This whole article is a defense of enjoying Transformers in a way that the author’s peers find contemptible, and yet in this paragraph the author applies the same logic to superheros; according to the author, people enjoying superhero films for their stories are doing it wrong, because the source material is inherently and can only ever be ridiculous. It’s a clear double standard.

    I’ve seen all the Michael Bay Transformer movies and enjoyed them, while also being a fan of the non-Bay franchise. That said, this latest one made the least sense of all of them. CIA assassins deployed on American soil without any form of oversight? One part of the Evil Plan involves selling cars that are also transformers to consumers; who the hell would want to buy a car that was also an alien robot? And don’t even get me started on the contrivance that is where the dinobots come from.

  • Transformers 3 was a bloody joke. I very nearly walked out of it.
    Not only were there COUNTLESS plot holes throughout the whole thing (I know, Bayformers… woo cg), but the dialogue was pathetic (even for transformers standards) the cinematography was pathetic – a lot of cringeworthy moments without even needing any dialogue or cg…. it was just horrible. I’m torn on the CG, it was amazing but CG does not make a film – and in fact i was just thoroughly bored of it by the end.

    For the love of god, if you haven’t seen this movie yet, save yourself 3 hours.

  • I saw it today and loved it by far my favourite of the four films. I’m also really looking forward to Bay’s TMNT, maybe my affection for these movies is due to me being a 90’s kid, when I was growing up we were all about the Power Rangers and the fads of Transformers and TMNT had for the most part died off by then. So unlike a lot of people that hate these movies for not being what they remember I never really gave two shits about either franchise, the only reason Optimus Prime was my “favourite” was because he was on the only one I could ever recognise and the only one whose name I could remember.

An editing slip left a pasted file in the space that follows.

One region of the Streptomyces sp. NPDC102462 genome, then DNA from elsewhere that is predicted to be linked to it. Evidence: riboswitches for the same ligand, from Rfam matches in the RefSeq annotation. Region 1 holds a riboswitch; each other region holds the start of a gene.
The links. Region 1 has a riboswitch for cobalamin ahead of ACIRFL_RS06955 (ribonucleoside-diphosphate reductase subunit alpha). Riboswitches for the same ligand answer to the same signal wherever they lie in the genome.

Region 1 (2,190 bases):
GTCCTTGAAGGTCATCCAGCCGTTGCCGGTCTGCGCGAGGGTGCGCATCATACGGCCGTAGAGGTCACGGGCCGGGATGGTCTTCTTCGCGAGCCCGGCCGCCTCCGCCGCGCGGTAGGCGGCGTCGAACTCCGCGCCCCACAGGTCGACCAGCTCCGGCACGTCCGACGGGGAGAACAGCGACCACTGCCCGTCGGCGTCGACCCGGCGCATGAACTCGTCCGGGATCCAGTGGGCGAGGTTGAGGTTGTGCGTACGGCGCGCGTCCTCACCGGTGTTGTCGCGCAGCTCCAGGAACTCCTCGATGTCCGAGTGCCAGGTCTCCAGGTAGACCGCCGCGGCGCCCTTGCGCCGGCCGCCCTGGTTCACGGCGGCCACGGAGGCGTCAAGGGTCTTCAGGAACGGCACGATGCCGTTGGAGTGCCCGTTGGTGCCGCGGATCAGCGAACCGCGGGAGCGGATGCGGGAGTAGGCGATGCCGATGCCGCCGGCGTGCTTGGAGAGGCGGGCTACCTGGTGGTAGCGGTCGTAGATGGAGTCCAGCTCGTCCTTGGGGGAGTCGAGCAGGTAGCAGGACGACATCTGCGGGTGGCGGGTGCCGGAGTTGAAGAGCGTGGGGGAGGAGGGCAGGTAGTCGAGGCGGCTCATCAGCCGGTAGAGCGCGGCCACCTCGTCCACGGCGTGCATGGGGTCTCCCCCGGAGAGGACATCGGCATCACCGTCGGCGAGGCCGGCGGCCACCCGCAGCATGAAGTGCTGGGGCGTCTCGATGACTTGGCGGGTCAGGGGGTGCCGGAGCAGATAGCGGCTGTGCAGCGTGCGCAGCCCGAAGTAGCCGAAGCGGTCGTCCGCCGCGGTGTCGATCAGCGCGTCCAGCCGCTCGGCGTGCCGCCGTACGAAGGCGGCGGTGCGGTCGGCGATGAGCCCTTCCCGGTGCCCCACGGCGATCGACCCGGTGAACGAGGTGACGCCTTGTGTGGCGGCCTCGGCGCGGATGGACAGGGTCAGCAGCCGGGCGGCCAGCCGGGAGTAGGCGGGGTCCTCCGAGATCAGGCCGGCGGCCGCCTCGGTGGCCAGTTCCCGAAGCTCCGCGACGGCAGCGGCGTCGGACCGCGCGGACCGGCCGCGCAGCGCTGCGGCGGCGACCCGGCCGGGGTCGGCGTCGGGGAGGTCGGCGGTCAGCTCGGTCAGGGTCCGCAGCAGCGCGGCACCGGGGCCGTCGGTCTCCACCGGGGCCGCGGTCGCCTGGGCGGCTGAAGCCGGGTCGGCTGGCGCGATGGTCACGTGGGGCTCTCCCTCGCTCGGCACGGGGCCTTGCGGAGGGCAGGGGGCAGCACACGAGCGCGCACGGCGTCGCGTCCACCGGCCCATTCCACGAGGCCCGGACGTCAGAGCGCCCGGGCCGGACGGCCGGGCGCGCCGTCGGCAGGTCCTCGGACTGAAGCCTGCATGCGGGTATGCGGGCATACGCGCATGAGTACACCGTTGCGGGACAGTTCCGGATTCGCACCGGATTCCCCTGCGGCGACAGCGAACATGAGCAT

Also it annoyed the ever loving shit out of me that whenever Bale was doing his Batman voice he would never close his mouth in-between lines, he’d just stand there with it hanging open like a stunned goldfish.

  • There’s plenty about the movie that guarantees a mass market success. Lots of explosions, lots of skin, pre-sold marketing franchise that to this day brings in millions (YOU try buying an original Transformer on eBay without spending a paycheck). It should be a slam dunk, and for many people of a certain demographic, it is. The problem lies, as will all Bay films, in the story telling. Michael Bay’s belief that a storyline is secondary or even tertiary to CGI and explosions is evident in everything he produces, and this movie was no exception. I’m not sentimental about the franchise. I’m frustrated that someone took a great talent like Stanley Tucci and still managed to present him in a steaming pile of a film.

  • I’m pretty sure that the problem most people have with those movies stem principally not due nostalgia, but rather, because they’re through and through terrible movies. Violation of one’s childhood memories is the insult on top of the injury.

    I believe that the modern movie-goer geek (stemming from a childhood in the 80’s-90’s) has now reached the age where he or she is more discerning, and things going BOOOM and CRAAASH and WOOOOSHH cannot longer be accepted in lieu of storytelling, internal consistency and believable, developing characters. In addition of those things? Sure, it’s welcome. Without them? Contemptible rubbish.

  • i love this article. i agree completely. transformers 4 (to me) was a masterpiece. it was so much fun. and i actually am a huge fan of the cartoons as a kid too. i really really enjoyed the movie, i loved the human characters (mark wahlberg character was so awesome). “one day im going to make something that really matters.” “Why cant you look at all this junk and see the treasure?”. i love it and im glad im not the only one. my favourite article ive read on age of extinction so far! sorry you had to watch it alone! ive seen it twice and loved it both times!